The Sprint/T-Mobile acquisition has a few nuances that make it attractive. According to T-Mobile CEO John Legere, it helps challenge Verizon and AT&T’s ability to acquire spectrum at auction by creating a third carrier big enough to challenge them. Verizon is now saying that if all the spectrum were considered equally, Sprint would be the majority spectrum holder.
Verizon’s contention is that a huge block of 2.5GHz spectrum Sprint got in their Clearwire deal last year (a precursor to the Softbank purchase of Sprint) isn’t counted in the FCC’s ‘spectrum screen’. In an FCC filing, Verizon claims the screen has faults:
It omits 138 MHz of 2.5 GHz Broadband Radio Service and Educational Broadband Service spectrum, most of which is held by Sprint itself. That means that the current screen counts only 452 MHz in total of spectrum suitable and available for commercial mobile services. Omitting Sprint's 2.5 GHz spectrum (as well as Dish's AWS-4 spectrum) makes the screen seriously inaccurate--it counts barely more than 70 percent of the spectrum that should count
Sprint’s argument is that spectrum should be weighed differently. Counting 1GHz spectrum and under the same as that which is above their magic mark is wrong in their eyes, but they can’t explain why they feel that way. Sprint is leveraging their 5,000 LTE sites on the 2.5GHz spectrum with plans to expand to 100 million POP’s for their new Spark service. Verizon in turn takes issue there, saying "As we have stated many time s before, the omission of so much of Sprint's 2.5 GHz spectrum is particularly egregious because Sprint is relying on its 'strong spectrum position' in the 2.5 GHz band to deploy its 4G LTE mobile broadband network".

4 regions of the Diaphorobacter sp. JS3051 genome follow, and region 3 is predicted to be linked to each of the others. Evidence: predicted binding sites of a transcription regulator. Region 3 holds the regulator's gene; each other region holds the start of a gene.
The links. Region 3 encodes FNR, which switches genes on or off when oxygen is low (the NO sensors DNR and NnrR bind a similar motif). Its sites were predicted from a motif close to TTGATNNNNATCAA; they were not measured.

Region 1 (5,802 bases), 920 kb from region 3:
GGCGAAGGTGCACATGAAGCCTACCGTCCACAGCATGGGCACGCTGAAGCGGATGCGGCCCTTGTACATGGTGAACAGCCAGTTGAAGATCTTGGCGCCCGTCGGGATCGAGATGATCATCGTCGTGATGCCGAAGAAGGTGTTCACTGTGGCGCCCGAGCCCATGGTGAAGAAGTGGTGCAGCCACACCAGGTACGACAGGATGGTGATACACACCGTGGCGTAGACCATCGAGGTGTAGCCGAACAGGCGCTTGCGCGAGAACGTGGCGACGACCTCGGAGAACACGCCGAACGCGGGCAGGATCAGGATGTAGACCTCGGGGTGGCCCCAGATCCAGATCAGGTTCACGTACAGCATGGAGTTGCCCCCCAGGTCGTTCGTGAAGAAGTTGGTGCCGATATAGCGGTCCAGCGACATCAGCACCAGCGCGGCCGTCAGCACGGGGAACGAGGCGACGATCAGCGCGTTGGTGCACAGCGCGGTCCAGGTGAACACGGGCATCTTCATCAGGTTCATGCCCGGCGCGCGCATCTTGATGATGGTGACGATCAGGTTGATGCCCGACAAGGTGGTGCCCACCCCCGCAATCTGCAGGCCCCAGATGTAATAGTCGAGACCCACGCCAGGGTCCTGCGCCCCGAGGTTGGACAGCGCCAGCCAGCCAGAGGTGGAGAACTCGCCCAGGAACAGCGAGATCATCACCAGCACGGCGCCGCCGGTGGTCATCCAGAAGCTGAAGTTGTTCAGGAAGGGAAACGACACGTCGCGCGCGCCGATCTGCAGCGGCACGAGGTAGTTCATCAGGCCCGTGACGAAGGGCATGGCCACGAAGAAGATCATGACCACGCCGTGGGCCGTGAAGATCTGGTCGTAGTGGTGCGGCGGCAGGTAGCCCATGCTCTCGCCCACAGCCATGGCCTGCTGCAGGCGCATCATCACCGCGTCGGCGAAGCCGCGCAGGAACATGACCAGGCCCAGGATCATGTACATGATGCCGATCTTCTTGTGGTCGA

What we have is an argument without common ground. Sprint and T-Mobile think they need to hold hands and challenge the incumbents for spectrum, but it turns out they just have holdings not being accounted for. Verizon naturally wants all the cards on the table if the argument is spectrum holdings — as it’s been made to be on several occasions. The FCC holds gavel in everything considered here today, so we’ll be interested to see how this shakes out.
VIA: Fierce Wireless